Last week, I changed my stance on the stock indexes from bear to bull. That wasn’t an easy decision! I daresay there have been very few analysts brave enough to do that in public. After all, we had been making significant profits in the Dow bear trend most recently off the April high and into May. So why did I change horses in mid-stream?
As an analyst gains a certain reputation, he/she tends to become more entrenched in their views. Success breeds success, does it not? Normally it does, but not necessarily in the financial markets!
The downfall of Neil Woodford – once said to be the UK’s Warren Buffett – is a sharp case in point. He gained a massive reputation by buying ‘value’ shares at the right time and achieved outstanding performance over years. Imagine what that would do to one’s ego!
Think of it this way. Woodford happened to pick the right strategy at the right time. For every Woodford, there must have been a great many others who picked the wrong strategy, but do you hear about them on the front pages of the financial press to be lauded as geniuses? Very rarely.
So Woodford was one of the few who was in the right place at the right time and rode hos luck (that’s where it takes real skill).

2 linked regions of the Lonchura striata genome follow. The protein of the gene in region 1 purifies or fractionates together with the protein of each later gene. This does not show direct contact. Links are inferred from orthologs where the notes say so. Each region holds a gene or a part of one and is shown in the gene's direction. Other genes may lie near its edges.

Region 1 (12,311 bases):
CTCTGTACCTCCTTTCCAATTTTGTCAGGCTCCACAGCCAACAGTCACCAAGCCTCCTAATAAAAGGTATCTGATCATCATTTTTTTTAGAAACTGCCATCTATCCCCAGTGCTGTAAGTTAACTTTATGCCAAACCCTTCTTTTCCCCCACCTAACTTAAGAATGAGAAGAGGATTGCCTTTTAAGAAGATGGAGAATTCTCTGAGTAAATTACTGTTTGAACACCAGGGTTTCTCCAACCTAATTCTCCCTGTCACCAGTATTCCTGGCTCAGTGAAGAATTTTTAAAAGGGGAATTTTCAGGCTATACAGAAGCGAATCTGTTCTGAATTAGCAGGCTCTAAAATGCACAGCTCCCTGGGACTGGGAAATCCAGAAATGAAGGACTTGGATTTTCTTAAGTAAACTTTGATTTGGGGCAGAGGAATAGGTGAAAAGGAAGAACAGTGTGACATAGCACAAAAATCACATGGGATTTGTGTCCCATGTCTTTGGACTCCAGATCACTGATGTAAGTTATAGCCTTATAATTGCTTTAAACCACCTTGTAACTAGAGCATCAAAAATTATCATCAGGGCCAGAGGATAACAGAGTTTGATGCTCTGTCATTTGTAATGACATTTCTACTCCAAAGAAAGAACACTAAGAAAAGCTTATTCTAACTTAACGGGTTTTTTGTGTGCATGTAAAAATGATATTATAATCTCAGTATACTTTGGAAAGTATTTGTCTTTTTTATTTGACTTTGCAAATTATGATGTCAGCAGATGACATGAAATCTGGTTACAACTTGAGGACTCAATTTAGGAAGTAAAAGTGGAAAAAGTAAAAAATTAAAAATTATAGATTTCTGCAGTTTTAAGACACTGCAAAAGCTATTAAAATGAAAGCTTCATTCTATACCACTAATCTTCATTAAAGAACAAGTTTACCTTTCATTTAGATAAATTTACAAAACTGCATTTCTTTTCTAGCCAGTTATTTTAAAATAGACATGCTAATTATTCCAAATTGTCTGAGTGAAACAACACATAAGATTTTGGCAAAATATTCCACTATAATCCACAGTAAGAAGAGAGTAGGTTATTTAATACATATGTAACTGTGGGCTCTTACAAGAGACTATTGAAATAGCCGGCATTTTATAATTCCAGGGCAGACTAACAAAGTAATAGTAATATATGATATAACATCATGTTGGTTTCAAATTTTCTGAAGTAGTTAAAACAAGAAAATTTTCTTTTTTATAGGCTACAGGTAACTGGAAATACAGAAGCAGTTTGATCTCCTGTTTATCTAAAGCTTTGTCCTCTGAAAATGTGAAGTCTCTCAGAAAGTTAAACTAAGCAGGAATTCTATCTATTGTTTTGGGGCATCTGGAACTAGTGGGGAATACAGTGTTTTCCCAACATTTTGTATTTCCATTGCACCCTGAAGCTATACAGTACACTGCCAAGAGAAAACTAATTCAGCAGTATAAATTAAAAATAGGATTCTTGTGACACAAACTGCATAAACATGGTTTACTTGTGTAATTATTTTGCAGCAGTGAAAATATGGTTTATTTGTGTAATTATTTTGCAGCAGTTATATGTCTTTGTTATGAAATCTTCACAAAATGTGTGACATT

And that performance attracted big money as investors bought into his story – and that continued even as his performance dropped off. Of course, in the meantime, his confidence at its high, he ventured into uncharted waters investing in start-ups – a field he had previously ignored. That’s what happens when you get too bullish in your ability to walk on water.
And finally, his hubris ran rampant! But could he change his stance? Of course not – he and his followers had too much emotionally invested. Despite the dreadful results, he had to persist, praying for a turn-around. And anyway, he held non-liquid assets that are not easy to escape from. That is why he gated all redemption requests, of which there was a deluge. many investors have lost big money.
To be a master at swing trading, given the huge contradictory forces sweeping around the markets at all times, I believe it is absolutely essential to have a flexible approach. Let the market decide where it wants to go – not you – and keep your eyes open at all times. Unless you have unlimited funds, you are up against some very smart opponents who have vastly more firepower than you – and you are powerless.